Entering the holidays, Beth asked if I would share some of the experiences of the last twelve months to provide a flavor of what I am doing in my current role. Needless to say, I have enjoyed the assignment.

 

Over the Holidays, take a YouTube break, sit back, and enjoy this six-minute video. The program moves quickly, so be ready. I have a hunch you will see a number of familiar places and people. The mix of personality and geography comprises the network that we know as “QLF.” The mission reflects the optimistic vision of our Founder, adapted to meet the challenges of a world quite changed from the one of 60 years ago.

 

Let the photographs transport you into the new year and all that lies ahead. The “message” of my effort here is that on a global stage QLF is doing so much…thanks to each of you.

 

You can access the video below:

 

With appreciation to Beth, QLF Board Members, staff, and to all of you, thank you for the privilege of serving such a special place.

 

My very best wishes for the Holidays and for 2020 ~

 

 

Larry Morris

20 December 2019

QLF hosts first Conservation and Cultural Exchange Program with Mongolia

With support from the Trust for Mutual Understanding and in partnership with the Mongol Ecology Center (MEC), a QLF East Asia Conservation and Cultural Exchange Program was convened in March 2019. It was QLF’s first exchange with Mongolia, and first partnership with the MEC, a non-governmental organization. The Director of Public Administration & Management in the Ministry of the Environment and Tourism of Mongolia, the Director of the Ulaanbaatar Environmental Department, and a MEC board member represented the delegation of three.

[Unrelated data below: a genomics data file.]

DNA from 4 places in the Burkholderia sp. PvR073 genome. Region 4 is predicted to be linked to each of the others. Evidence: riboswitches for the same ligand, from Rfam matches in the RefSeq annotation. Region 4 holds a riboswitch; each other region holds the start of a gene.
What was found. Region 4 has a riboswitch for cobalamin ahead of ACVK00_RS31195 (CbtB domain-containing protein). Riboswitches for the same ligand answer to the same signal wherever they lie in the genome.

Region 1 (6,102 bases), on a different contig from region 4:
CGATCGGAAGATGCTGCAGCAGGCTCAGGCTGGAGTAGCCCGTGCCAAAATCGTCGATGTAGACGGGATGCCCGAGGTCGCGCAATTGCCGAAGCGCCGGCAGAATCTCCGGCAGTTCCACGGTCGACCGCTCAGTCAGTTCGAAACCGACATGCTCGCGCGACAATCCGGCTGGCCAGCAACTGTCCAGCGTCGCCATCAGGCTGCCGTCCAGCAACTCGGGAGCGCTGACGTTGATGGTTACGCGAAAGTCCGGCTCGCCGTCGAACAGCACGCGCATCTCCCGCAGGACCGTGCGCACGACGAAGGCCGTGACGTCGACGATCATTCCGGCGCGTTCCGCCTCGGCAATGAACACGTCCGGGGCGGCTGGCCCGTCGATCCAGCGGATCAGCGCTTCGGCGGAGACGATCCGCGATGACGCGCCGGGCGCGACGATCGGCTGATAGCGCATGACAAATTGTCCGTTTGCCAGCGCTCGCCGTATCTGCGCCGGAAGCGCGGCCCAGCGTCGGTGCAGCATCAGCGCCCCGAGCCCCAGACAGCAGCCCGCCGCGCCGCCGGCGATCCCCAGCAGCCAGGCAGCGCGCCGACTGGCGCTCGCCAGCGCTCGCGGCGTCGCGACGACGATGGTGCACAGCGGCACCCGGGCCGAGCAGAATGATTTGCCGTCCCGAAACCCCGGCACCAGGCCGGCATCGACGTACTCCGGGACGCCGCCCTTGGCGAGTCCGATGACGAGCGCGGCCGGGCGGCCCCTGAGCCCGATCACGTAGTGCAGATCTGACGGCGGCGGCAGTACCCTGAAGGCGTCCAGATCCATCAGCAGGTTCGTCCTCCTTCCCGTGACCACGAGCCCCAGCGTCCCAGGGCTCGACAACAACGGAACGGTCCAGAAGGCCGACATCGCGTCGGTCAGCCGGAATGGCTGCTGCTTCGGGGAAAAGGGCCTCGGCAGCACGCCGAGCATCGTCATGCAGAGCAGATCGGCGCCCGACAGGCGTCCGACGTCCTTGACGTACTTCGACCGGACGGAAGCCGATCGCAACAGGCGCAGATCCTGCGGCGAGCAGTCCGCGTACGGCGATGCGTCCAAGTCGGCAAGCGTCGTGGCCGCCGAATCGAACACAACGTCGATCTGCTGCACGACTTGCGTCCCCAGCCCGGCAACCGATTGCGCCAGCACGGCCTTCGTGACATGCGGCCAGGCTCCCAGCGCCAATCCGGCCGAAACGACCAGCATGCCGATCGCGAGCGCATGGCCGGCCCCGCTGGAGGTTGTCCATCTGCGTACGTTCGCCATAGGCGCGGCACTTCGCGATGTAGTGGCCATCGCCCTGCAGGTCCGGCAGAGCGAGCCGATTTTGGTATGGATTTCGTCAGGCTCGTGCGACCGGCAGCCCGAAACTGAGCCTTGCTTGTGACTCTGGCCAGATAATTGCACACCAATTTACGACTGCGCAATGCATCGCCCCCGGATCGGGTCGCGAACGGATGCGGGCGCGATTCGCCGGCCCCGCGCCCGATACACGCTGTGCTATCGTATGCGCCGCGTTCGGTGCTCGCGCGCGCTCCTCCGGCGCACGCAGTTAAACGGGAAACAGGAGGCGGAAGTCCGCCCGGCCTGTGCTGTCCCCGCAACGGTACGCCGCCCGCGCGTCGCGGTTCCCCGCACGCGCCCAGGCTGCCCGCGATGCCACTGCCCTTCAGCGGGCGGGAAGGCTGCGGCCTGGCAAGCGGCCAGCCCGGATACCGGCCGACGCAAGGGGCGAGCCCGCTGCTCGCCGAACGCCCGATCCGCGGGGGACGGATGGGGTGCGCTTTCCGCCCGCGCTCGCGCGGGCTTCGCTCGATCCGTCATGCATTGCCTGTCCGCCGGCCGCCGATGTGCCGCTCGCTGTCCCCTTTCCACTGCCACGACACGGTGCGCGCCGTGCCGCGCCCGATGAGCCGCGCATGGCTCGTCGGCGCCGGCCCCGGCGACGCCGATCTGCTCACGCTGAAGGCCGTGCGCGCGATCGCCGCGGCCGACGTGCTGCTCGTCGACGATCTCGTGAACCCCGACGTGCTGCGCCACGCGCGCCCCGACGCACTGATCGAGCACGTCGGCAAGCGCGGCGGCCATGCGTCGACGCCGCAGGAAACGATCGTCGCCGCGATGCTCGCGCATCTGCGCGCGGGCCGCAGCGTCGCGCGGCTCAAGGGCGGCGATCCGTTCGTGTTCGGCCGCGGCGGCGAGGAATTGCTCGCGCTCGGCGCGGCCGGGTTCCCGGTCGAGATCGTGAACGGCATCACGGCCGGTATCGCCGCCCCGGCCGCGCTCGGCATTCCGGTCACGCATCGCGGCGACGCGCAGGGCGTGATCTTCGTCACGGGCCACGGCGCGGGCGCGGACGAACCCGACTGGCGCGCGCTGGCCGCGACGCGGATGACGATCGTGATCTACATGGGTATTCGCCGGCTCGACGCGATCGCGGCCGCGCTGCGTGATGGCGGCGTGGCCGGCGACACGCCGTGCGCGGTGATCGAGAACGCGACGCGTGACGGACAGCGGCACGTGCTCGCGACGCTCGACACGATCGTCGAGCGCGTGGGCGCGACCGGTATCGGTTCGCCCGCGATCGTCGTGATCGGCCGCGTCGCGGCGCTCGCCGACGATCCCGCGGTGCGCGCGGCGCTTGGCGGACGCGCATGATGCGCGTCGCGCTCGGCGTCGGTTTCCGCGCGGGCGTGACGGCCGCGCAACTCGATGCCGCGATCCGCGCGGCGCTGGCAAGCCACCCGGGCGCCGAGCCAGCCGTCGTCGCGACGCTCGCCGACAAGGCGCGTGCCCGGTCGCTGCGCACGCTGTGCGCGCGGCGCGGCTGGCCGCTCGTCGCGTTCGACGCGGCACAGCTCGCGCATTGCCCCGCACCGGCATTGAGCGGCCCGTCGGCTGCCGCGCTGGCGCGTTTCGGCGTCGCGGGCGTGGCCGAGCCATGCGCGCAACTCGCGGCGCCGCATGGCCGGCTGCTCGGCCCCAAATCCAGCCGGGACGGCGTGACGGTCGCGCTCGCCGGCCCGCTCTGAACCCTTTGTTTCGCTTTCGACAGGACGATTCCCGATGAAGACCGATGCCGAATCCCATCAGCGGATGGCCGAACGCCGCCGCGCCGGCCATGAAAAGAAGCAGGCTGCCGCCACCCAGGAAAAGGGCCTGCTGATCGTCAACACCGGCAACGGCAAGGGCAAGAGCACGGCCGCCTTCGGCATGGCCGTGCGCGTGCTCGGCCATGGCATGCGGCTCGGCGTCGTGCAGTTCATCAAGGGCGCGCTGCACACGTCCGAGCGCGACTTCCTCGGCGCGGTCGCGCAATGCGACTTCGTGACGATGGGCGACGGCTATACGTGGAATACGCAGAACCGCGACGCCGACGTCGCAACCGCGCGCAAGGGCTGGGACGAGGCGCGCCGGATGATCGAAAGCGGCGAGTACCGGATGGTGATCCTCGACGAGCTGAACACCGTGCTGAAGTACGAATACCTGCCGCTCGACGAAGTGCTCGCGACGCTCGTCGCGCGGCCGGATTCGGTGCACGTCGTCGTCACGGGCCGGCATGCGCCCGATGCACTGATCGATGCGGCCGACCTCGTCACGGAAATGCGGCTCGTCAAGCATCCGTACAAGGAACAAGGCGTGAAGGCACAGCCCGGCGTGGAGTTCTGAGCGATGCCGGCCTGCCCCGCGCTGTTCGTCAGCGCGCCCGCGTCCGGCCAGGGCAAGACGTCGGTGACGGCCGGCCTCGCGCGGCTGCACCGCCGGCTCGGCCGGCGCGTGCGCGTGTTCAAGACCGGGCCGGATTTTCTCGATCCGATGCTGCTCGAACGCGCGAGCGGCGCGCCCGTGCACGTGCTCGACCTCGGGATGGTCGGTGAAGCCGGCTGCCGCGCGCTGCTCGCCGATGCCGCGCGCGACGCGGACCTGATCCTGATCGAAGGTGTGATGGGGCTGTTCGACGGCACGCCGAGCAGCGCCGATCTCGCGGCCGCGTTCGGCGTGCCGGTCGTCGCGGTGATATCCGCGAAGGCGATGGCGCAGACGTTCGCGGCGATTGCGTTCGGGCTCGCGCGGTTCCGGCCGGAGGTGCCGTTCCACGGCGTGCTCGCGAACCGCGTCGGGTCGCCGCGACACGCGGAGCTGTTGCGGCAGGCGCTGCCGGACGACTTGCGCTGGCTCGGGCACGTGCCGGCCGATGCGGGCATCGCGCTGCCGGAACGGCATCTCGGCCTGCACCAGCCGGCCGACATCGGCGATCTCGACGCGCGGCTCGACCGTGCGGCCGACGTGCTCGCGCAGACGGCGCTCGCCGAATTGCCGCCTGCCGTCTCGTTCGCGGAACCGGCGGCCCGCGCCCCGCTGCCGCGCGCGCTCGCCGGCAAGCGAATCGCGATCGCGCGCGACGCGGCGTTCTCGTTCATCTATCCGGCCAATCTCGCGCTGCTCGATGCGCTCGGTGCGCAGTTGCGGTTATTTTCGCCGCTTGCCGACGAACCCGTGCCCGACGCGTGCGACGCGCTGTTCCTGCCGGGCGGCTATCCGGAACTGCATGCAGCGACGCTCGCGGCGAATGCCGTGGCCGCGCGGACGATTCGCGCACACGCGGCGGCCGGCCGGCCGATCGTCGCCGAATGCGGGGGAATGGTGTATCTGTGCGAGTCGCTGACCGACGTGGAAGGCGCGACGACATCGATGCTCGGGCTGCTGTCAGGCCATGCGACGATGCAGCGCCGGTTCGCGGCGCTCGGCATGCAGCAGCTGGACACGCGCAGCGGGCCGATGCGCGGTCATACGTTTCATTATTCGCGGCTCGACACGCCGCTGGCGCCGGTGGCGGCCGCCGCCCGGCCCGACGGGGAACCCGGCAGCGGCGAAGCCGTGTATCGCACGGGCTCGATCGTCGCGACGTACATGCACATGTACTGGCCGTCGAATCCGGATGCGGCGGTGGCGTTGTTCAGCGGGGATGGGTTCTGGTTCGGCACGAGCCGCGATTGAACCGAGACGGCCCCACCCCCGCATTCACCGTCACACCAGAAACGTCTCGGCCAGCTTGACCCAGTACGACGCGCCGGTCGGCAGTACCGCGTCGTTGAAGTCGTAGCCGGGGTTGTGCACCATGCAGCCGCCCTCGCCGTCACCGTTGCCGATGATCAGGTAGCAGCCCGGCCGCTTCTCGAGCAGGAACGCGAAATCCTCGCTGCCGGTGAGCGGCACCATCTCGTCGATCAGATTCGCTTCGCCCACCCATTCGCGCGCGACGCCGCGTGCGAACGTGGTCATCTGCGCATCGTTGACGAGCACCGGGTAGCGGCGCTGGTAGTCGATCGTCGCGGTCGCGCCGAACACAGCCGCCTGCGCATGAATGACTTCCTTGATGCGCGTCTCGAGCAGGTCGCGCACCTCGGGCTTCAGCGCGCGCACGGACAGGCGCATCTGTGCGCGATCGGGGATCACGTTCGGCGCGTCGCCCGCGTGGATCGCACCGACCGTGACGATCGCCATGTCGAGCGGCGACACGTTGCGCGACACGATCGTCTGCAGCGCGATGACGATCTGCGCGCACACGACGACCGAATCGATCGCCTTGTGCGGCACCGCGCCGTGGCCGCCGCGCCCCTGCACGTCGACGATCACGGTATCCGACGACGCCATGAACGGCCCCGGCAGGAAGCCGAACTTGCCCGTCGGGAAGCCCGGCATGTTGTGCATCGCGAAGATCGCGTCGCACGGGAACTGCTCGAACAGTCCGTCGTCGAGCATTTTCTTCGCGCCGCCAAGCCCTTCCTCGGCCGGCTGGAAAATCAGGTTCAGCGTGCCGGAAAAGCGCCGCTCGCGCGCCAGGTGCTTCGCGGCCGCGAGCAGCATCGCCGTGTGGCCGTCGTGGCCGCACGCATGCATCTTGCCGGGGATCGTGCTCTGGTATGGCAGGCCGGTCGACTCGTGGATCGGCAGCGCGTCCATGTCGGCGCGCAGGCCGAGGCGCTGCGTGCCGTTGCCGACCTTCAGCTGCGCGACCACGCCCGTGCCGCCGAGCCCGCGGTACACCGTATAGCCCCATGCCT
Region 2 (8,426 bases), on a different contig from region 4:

The theme of the exchange was Sustainable Communities ~ Urban to Rural. Sustainable communities are defined here as economically viable, environmentally and socially responsible, and culturally respectful. Conservation challenges in Mongolia include habitat loss and fragmentation, loss of biodiversity and, climate change and its impacts. In addition, wildlife plays an important role in traditional Mongolian culture, with reverence for animals and nature remaining important today, especially among rural communities.

Appalachian Trail, Harpers Ferry, WV From right to left: G. McHugh, O. Batkhuu, T. Purev, L. Potteiger, B. Erkhembayar.
PHOTO BY C. WILBUR

Over the course of seven days, we had opportunities to see and hear how the protection of nature can be both an economic and community asset from federal, state, and local governments, the private, academic, and non-profit sectors and the public in New England and Washington, D.C.

Our meetings and site visits were with individuals encompassing a broad cross-section of professional, community, and cultural backgrounds. We learned about US organizations and their programs, and about their collaborations with other institutions and the public.

U.S. Department of Interior, Washington D.C. B. Erkhembayer (left) and T. Purev
PHOTO BY O. BAKTHUU

Our US hosts learned about Mongolian organizations, programs, protected areas, and cultural heritage. These informal learning experiences enhanced our understanding of the challenges, practices and processes of conservation and cultural heritage both successes and failures.

A program goal was to build openly, respectively, and constructively international relationships and partnerships by engaging with various stakeholders. Outcomes from this goal include collaborative partnerships for Junior Ranger Training, re-opening the Museum of Victims of Political Persecution, development of a city park, and a QLF exchange to Mongolia.

Download the full report on the Exchange here.